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"Contentment is not a bad word" by Danielle Heckencamp (CatholicMom.com) Image credit: Pixabay.com (2016), CC0 Public Domain[/caption] Take a deep breath, close your eyes, and exhale. What are we missing in our lives? I'm not asking what specific items have we misplaced, because we all have those moments of losing the keys, the cell phone, or forgetting to put socks on the two-year-old. No, I'm asking what are we missing from deep within the marrow of our beings. Those deep caves that rarely see the light, because it's too hard to share those blemishes, those humiliating memories, and those moments of regret. How can we survive from the lasting effects of these interior struggles? Often, we rely too heavily upon selfish solutions rather than turning towards the Blessed Mother and the graces offered by her Son, Jesus Christ. What does Our Lord offer us to grow among the thorns of our sufferings? He offers us the grace of contentment. The circumstances that initiate interior struggles are only the beginning of a bigger picture. The effects of our choices or sufferings may linger, but some are victorious scars that Christ uses to restore our confidence in the Divine rather than in our own feeble selves. How does this restoration begin from God? It begins with our submission to His Divine Will. There must be trust and an undying love that burns only for God’s Glory. It is through His Will and His Love that we will be able to see past the sufferings, the blemishes, and holes of discomfort. We will be able to find that rather focusing on His Will, a spiritual level of contentment can be found in the soul.
"May You be blessed, O God, for everything You send me. Nothing under the sun happens without Your will. I cannot penetrate Your secrets with regard to myself, but I press my lips to the chalice You offer me." (1208) ~ St. Faustina
The word contentment has become a "bad word." It forces us to second-guess ourselves, our ambitions, and our achievements. In a face-paced world, where technology is obsolete before it was even introduced to the masses, our lives are consumed with having the next best thing. What we have is never good enough. This may be because we are searching in all the wrong places. Contentment does not mean we are satisfied with having nothing. It does not mean that we don't have dreams or spiritual aspirations. Instead, contentment gives us the ability to embrace our current phase in life as God’s Will to benefit our soul towards our eternal salvation. What we have in this moment will not be the same forever, but we need to joyfully accept the present. Each and every saint understood the necessity of accepting their vocations, no matter their social class, the amount of labor, the hours of child-rearing, religious obligations, or their material achievements. It was through the acceptance of these daily mundane tasks that drew their souls closer to Our Lord, which ultimately gave them the graces needed to attain heaven. So, even through the dark hours of the soul, among emptiness and anxieties, Our Lord patiently waits for us to turn towards Him to find a degree of contentment.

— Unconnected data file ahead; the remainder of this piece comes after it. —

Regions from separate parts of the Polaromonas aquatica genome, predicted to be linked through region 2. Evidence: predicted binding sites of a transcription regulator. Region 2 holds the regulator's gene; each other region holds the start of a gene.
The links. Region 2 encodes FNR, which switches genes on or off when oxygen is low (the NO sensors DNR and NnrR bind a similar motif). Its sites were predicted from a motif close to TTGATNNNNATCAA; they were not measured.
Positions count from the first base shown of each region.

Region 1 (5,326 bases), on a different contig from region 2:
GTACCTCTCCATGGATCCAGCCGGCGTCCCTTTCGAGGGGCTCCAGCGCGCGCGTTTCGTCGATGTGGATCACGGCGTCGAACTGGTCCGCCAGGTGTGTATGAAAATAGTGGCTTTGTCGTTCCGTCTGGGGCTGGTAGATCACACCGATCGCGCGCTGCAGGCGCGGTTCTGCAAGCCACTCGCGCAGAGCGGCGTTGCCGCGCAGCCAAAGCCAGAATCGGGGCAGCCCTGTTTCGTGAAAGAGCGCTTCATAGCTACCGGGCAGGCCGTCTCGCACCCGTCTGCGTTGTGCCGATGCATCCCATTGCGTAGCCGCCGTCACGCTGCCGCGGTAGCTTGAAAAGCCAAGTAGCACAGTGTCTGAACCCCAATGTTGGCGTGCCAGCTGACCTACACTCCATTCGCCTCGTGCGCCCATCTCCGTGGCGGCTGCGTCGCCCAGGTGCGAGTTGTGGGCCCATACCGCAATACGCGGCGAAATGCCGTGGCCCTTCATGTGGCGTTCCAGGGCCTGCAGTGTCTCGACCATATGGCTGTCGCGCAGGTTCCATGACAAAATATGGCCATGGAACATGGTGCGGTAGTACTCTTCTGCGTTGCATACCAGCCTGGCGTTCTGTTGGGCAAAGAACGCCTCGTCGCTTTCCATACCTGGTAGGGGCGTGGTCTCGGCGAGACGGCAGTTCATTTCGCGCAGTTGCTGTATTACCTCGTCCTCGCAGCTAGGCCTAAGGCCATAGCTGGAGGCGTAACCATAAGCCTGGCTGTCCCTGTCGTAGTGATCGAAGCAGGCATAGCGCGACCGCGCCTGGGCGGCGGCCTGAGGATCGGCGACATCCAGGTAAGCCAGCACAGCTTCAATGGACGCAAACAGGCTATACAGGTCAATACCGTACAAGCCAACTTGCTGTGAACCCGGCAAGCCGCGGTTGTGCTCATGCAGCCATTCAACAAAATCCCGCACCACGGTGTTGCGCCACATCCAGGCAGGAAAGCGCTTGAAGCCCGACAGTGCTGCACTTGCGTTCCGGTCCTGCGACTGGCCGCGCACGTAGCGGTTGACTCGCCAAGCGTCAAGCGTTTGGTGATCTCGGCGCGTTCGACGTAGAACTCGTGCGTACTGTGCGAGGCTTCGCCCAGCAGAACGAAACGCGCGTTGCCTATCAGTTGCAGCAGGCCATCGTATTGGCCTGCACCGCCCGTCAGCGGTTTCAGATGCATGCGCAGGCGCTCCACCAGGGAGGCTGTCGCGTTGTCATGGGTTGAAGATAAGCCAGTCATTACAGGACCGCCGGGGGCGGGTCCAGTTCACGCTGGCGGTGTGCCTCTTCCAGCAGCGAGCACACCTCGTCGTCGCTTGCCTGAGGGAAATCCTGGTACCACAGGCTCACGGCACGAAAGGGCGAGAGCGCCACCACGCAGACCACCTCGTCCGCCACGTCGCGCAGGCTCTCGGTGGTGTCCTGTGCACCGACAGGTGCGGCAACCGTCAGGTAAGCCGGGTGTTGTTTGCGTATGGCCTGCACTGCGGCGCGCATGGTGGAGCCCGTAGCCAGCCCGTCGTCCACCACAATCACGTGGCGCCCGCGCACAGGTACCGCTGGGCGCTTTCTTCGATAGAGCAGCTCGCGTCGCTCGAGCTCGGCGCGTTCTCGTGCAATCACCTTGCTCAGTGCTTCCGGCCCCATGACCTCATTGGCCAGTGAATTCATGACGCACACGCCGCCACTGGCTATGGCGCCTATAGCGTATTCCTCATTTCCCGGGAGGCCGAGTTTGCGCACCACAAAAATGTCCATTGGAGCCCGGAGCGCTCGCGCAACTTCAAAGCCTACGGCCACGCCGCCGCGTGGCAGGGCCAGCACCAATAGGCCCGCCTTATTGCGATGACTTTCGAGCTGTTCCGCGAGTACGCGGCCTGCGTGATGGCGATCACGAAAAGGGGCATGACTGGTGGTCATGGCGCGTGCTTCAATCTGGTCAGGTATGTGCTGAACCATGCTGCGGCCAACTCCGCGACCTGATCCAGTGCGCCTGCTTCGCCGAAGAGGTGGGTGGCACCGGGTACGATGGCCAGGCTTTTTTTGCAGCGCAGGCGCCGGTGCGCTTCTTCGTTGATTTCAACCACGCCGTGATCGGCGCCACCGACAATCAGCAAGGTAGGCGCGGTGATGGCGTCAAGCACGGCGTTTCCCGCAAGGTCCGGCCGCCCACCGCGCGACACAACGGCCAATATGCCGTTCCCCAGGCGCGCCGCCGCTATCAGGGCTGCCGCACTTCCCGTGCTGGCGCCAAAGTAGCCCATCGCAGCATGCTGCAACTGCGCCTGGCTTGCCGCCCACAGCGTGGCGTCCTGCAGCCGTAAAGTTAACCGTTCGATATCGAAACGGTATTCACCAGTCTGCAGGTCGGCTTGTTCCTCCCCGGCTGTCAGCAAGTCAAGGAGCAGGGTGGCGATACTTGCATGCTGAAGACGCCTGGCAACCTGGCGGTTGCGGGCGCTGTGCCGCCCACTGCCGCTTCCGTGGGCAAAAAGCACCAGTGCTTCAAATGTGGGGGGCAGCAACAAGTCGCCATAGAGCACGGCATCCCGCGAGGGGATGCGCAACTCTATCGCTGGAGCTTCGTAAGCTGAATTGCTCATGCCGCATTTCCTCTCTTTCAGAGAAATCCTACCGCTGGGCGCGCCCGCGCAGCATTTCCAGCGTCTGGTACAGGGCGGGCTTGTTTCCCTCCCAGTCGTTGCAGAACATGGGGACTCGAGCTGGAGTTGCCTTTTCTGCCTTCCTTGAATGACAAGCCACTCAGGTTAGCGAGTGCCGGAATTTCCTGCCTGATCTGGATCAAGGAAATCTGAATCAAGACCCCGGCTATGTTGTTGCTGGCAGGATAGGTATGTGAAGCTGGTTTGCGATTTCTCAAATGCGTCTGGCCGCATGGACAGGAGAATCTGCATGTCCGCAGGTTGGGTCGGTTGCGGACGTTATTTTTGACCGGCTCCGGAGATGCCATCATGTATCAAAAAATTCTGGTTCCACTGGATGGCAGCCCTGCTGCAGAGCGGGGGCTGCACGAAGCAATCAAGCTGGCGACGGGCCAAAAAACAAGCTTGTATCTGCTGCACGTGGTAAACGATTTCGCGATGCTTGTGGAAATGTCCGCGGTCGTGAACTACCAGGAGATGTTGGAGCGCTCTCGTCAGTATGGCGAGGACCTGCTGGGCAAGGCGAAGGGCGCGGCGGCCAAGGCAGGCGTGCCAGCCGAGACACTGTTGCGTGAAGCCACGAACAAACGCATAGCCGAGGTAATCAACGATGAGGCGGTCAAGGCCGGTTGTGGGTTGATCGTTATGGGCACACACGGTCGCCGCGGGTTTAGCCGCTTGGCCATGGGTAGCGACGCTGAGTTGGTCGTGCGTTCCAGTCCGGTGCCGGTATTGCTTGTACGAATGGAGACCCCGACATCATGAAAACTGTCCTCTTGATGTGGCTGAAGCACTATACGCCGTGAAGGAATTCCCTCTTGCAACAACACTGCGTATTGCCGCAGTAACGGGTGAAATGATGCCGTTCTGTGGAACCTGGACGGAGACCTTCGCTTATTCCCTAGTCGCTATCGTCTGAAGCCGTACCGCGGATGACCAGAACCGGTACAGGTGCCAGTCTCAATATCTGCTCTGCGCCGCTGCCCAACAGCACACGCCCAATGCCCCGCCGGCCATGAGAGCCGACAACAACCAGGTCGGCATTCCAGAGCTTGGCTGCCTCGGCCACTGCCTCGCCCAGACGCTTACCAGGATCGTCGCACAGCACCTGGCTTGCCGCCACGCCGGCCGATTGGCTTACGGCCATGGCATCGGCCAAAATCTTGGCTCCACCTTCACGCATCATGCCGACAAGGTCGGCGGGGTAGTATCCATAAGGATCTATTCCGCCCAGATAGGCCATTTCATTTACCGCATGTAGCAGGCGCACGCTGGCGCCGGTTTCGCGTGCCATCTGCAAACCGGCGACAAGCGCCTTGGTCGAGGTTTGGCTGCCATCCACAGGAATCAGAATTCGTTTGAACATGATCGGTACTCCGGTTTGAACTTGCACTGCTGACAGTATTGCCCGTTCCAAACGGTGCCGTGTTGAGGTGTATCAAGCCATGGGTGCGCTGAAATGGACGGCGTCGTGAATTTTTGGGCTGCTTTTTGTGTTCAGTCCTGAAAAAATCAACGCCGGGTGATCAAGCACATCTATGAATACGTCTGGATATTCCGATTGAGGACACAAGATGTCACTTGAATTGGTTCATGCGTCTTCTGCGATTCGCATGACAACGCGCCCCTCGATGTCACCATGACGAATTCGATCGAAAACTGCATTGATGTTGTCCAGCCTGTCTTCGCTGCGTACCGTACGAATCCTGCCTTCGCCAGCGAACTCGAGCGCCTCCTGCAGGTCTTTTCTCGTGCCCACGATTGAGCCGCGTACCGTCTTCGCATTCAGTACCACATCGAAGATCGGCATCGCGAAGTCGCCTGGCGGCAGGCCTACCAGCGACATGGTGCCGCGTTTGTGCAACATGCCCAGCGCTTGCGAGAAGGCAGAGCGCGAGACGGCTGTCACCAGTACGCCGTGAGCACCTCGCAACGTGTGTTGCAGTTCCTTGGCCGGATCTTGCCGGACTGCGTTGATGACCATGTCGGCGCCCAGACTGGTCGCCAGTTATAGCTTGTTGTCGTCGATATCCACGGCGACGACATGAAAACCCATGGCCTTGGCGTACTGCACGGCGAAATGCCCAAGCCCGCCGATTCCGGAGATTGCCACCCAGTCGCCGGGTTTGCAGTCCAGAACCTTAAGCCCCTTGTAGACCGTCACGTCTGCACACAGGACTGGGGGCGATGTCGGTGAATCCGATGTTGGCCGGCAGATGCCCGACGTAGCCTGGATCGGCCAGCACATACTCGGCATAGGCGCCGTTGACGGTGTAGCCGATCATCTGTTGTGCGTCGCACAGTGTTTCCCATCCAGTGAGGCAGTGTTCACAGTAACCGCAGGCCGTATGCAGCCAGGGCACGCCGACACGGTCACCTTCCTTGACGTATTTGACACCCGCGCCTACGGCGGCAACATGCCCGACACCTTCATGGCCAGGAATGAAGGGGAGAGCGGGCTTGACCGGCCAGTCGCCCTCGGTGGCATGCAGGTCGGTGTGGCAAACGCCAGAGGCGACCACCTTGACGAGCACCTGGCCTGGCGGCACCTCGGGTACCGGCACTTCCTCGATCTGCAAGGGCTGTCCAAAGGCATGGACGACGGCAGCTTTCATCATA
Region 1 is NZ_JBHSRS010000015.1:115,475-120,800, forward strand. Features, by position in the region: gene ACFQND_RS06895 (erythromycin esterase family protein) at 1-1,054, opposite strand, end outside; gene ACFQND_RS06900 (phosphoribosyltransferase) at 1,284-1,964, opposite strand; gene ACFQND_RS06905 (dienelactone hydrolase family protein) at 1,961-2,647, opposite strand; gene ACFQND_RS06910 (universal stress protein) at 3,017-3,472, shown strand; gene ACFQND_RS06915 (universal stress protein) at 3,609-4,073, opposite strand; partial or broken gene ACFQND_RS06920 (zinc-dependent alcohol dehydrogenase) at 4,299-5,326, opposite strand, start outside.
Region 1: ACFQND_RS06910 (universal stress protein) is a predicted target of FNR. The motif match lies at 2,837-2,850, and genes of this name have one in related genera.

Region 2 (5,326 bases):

"Oh, if only the suffering soul knew how it is loved by God, it would die of joy and excess of happiness! Someday, we will know the value of suffering, but then we will no longer be able to suffer. The present moment is ours." (963) ~ St. Faustina
We must all search for contentment in life. It will never be the joy and charity found in the heavenly court with the angels and saints before God, but we must make the most of every moment in this life to mold our hearts with the love of Jesus. With the grace of God, we can find contentment on this earth by trusting His Divine Will, but we must be willing to accept where God places us. This will enable us to live simpler and happier lives. Not only through materialistic minimalism will we reach contentment, but by removing what distracts us from God. Why did God create us? God created us to know Him, love Him, and serve Him in this world and to be happy with Him forever in heaven. (Baltimore Catechism, No.1) Let us not waste another moment towards our created purpose that leads to earthly and ultimately, heavenly contentment. It isn’t an easy task to appreciate each frustration and struggle for Jesus, as our human frailty is against us, but through God’s grace, such beauty may be reached. Contentment will never just appear. It is a process. The spiritual life is a daily battle. There is no better time to start then now, so close your eyes an place yourself at the feet of Jesus Christ, take that deep breath and inhale His love. Contentment is not a bad word, it's a beautiful and peaceful state fostered in the spiritual life with the grace of God to live in accordance with His Will and for His Glory.
"My God, although my sufferings are great and protracted, I accept them from Your hands as magnificent gifts. I accept them all, even the ones that other souls have refused to accept. You can come to me with everything, my Jesus; I will refuse You nothing. I ask You for only one thing: give me the strength to endure them and grant that they may be meritorious. Here is my whole being; do with me as You please." (1795) ~ St. Faustina

Copyright 2019 Danielle M. Heckenkamp